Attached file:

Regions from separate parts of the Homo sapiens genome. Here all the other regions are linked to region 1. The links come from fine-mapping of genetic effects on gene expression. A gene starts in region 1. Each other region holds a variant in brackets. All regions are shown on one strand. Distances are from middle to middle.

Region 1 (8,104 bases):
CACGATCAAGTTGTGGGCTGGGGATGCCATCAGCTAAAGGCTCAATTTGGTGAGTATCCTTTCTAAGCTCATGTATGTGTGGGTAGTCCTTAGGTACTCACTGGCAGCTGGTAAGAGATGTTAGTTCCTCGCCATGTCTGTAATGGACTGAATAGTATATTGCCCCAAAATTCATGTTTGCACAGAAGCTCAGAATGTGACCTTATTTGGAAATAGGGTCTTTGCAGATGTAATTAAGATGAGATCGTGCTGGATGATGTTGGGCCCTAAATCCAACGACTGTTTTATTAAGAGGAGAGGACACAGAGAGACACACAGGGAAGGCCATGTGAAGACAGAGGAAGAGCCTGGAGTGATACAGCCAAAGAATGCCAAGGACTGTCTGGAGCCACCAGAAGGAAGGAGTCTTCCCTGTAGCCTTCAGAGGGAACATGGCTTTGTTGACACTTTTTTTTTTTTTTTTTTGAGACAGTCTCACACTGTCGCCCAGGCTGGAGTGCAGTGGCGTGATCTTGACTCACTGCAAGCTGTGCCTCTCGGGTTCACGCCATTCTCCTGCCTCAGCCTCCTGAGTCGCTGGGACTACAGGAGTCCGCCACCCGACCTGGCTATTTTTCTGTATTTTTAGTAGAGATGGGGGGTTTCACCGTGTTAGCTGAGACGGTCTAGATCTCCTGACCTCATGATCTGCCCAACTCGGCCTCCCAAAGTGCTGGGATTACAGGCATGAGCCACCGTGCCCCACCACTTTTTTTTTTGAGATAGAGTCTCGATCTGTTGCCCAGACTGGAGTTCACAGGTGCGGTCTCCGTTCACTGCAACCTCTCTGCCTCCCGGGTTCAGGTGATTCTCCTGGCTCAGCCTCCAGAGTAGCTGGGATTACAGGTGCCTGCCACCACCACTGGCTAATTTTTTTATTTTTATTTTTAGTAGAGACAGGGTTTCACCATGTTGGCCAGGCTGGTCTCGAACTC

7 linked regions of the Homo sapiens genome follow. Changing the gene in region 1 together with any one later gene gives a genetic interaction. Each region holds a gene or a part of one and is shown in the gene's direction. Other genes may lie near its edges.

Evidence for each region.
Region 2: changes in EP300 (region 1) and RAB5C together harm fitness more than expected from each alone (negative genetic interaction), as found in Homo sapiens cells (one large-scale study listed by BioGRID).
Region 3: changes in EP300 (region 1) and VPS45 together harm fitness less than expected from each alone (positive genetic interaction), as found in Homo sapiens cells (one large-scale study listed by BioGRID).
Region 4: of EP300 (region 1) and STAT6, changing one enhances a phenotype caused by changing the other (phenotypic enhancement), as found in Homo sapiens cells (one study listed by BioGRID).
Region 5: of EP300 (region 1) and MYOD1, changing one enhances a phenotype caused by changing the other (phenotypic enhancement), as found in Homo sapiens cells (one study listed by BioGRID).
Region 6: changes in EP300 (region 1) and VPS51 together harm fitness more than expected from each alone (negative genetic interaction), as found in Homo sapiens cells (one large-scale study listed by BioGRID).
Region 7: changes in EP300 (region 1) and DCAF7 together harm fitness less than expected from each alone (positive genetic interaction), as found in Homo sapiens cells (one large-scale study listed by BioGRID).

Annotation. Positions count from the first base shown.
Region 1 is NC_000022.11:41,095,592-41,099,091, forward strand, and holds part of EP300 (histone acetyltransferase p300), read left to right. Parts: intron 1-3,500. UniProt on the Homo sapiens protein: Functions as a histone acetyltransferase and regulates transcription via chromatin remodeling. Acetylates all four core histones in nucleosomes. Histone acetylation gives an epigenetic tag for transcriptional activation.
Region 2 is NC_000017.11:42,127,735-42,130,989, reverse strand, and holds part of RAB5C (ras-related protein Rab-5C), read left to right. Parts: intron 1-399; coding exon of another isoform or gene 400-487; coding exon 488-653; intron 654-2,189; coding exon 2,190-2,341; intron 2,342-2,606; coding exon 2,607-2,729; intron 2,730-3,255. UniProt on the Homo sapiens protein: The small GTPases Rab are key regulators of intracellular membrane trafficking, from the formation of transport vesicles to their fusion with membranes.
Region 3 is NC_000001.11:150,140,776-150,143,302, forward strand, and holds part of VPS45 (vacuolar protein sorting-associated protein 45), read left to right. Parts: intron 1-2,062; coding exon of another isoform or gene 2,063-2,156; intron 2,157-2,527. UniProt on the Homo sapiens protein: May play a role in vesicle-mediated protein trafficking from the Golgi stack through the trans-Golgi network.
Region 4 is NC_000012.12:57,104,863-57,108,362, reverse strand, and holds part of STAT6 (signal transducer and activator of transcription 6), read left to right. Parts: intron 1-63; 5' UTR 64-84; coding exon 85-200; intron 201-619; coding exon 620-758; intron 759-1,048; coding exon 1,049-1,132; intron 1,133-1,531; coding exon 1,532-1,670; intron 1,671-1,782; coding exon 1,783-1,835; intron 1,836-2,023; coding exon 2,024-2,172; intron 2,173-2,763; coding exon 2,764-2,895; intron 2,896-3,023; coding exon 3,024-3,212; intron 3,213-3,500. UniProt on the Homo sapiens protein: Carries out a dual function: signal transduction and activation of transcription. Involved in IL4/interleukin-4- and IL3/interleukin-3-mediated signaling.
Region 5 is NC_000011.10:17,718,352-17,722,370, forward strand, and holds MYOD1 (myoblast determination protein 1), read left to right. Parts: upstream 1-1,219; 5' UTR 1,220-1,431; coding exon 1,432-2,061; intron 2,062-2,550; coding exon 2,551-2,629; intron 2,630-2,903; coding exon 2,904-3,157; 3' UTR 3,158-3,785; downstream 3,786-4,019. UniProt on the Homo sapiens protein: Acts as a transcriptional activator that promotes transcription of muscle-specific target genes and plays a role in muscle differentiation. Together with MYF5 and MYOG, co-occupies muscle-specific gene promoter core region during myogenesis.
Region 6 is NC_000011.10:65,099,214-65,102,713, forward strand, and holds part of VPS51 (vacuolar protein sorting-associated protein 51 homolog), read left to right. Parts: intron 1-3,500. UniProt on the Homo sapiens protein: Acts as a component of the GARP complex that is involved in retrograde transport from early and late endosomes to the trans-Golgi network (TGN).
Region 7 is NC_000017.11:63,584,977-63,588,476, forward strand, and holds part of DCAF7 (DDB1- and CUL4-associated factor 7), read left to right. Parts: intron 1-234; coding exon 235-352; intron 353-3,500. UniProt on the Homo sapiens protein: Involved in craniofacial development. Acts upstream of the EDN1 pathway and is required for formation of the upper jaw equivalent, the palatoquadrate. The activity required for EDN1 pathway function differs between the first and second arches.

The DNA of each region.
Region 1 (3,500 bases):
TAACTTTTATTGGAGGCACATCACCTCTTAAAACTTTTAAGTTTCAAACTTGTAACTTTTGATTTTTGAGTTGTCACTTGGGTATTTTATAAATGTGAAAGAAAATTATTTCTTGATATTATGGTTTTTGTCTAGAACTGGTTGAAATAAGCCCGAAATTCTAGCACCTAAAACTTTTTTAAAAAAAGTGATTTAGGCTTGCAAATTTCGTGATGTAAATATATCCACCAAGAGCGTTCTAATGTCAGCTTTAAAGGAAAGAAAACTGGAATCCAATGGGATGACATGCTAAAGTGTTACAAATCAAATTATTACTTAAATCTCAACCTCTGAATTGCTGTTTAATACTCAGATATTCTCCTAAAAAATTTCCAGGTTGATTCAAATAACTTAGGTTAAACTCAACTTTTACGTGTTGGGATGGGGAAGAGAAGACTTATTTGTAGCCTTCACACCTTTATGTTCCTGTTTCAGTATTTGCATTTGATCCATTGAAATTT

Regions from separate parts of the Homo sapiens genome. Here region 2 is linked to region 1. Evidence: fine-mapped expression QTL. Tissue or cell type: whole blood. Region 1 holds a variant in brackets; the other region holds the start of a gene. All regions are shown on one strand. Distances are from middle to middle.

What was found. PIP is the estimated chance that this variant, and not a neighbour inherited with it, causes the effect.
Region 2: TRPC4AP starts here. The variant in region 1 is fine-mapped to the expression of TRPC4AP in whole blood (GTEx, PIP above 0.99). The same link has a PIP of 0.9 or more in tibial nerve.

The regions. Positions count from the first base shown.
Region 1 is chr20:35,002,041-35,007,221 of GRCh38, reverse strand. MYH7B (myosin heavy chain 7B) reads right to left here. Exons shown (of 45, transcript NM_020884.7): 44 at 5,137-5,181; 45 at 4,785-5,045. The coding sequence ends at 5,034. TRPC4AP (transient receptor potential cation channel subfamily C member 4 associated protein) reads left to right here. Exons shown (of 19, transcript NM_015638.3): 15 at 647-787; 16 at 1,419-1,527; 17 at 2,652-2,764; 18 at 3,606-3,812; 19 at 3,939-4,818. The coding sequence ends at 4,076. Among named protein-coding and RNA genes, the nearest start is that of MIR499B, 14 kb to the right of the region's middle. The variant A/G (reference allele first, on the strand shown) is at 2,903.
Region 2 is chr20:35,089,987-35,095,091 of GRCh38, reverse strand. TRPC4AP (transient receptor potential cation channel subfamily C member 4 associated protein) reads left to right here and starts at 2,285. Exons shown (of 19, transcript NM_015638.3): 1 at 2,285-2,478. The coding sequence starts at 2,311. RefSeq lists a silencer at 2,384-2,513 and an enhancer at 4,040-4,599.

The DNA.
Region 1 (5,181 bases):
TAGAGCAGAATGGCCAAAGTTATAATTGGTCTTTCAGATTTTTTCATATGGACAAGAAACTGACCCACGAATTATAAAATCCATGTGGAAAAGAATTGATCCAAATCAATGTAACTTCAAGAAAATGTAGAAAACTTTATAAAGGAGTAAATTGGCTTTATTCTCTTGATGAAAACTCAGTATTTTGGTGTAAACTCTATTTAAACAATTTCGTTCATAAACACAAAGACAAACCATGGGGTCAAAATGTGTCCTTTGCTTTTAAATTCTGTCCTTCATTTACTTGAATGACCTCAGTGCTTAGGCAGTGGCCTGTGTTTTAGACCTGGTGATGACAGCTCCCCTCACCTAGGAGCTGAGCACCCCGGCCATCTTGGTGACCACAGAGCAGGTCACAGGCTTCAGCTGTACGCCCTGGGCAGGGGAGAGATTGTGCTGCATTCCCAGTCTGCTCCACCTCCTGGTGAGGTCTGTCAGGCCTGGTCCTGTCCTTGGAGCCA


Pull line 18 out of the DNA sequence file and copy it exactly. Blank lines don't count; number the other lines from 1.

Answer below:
Region 6 is NC_000011.10:65,099,214-65,102,713, forward strand, and holds part of VPS51 (vacuolar protein sorting-associated protein 51 homolog), read left to right. Parts: intron 1-3,500. UniProt on the Homo sapiens protein: Acts as a component of the GARP complex that is involved in retrograde transport from early and late endosomes to the trans-Golgi network (TGN).